Uzbekistan should allow an independent probe into deadly unrest, refrain from repressions

At least 18 civilians were killed and more than 200 were wounded in Karakalpakstan, an autonomous republic within Uzbekistan, after the Uzbek authorities sent riot police in response to public protests, local and international media said citing official reports. Authorities also declared a state of emergency, imposed a curfew and information blockade, and brought criminal charges against at least one local activist according to official statements and media reports.

Civil Rights Defenders condemn the violent suppression of public protest over legitimate political concerns and urge Uzbek authorities to ensure that a thorough and transparent investigation is carried out into the events with full respect to the principles of rule of law, fair trial and human rights.

The protests in the regional capital Nukus started on Friday, July 1, in connection with amendments to the constitution – proposed and published on June 25 by the Uzbek parliament. Among the proposal were provisions that suggested stripping Karakalpakstan of its rights to sovereignty and secession that have been guaranteed by the Uzbek constitution since 1992.

Hundreds of protesters in Nukus went into the streets after local activists and journalists Lalagul Kallyhanova and Dauletmurat Tadzhimuratov used social media to voice their concerns about the proposed amendments and called on the regional public to hold protests. Whereas Tadzhimuratov is known to be in state custody and facing criminal anti-state charges, no information is available about Kallyhanova’s status or whereabouts. The journalist was said to have been detained on Friday but authorities did not name her as facing charges.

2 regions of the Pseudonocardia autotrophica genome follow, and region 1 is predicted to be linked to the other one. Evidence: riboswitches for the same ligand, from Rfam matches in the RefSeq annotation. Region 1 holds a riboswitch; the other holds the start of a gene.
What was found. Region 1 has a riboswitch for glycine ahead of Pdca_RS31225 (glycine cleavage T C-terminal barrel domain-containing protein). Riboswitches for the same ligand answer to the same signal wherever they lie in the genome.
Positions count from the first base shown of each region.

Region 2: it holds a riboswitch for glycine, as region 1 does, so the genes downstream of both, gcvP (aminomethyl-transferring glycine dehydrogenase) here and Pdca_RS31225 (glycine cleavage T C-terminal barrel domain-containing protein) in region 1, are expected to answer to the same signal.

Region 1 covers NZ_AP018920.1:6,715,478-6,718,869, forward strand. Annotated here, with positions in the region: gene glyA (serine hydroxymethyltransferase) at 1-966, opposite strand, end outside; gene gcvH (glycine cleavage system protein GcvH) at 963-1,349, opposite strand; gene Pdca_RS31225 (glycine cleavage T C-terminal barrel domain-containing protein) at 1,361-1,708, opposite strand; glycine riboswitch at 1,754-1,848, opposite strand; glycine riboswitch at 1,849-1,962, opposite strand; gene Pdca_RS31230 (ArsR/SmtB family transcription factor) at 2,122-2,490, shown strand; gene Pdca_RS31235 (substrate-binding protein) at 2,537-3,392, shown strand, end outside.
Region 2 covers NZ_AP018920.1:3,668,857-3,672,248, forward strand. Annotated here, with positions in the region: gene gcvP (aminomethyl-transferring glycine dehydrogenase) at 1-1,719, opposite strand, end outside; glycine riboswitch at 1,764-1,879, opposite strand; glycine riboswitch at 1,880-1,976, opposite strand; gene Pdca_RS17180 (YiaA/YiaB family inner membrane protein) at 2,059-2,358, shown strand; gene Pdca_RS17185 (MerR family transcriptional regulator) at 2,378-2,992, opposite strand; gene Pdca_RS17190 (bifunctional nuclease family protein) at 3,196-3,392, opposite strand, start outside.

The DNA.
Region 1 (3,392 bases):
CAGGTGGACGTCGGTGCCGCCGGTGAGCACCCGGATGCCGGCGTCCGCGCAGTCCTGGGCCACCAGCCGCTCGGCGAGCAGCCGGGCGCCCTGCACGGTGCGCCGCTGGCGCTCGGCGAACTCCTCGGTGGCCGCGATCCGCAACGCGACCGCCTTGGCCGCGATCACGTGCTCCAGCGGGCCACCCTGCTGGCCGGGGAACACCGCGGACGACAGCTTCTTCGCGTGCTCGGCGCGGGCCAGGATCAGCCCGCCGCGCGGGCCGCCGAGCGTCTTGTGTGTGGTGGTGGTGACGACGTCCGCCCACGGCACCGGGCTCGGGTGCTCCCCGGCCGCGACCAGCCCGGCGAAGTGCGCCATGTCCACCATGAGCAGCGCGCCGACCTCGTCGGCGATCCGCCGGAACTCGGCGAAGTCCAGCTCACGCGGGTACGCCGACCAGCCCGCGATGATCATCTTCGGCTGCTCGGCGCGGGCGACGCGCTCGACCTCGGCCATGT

Uzbek president Shavkat Mirziyoyev has flown to the region two times since Friday, ordered the controversial provisions to be removed from the amendments list, and publicly scolded regional parliament members for proposing the changes without any consultations with their constituents.

According to the official account, shared by the Uzbek prosecutors today, the protesters went into the streets after Tadzhimuratov published on a Telegram channel his call for a protest rally that he scheduled for July 5. Following his detention on Friday, prosecutors said up to 300 people went to a police precinct demanding his release. The protesters allegedly seized protective gear and weapons from the riot police and stormed government buildings, the prosecutors said.

Tadzhimuratov could face up to 20 years in jail if convicted on anti-state charges.

Civil Rights Defenders call on the Uzbek authorities to carry out a thorough and transparent probe into the unrest, identify and bring to justice those responsible for the killings, and question the legality of the excessive force used against the civilians. Those detained solely for exercising their rights to freedom of expression and assembly – including Dauletmurat Tadzhimuratov – should be freed without delay. Uzbek police and prosecutors should also provide information on Kallyhanova and clarify her status if she is in state custody.

Given the government’s history – of sealing the probe into the violent suppression of the Andijon protests in May 2005 – it is imperative that the investigation into the Karakalpakstan crisis involves oversight by independent media and international human rights groups. Authorities should refrain from scapegoating regional activists and targeting protest participants with forced detention, interrogation and other harassment techniques. Authorities should also lift the informational blockade, ensure media and human rights activists access to the region, and stop harassing international journalists who travelled to Nukus to report on the crisis.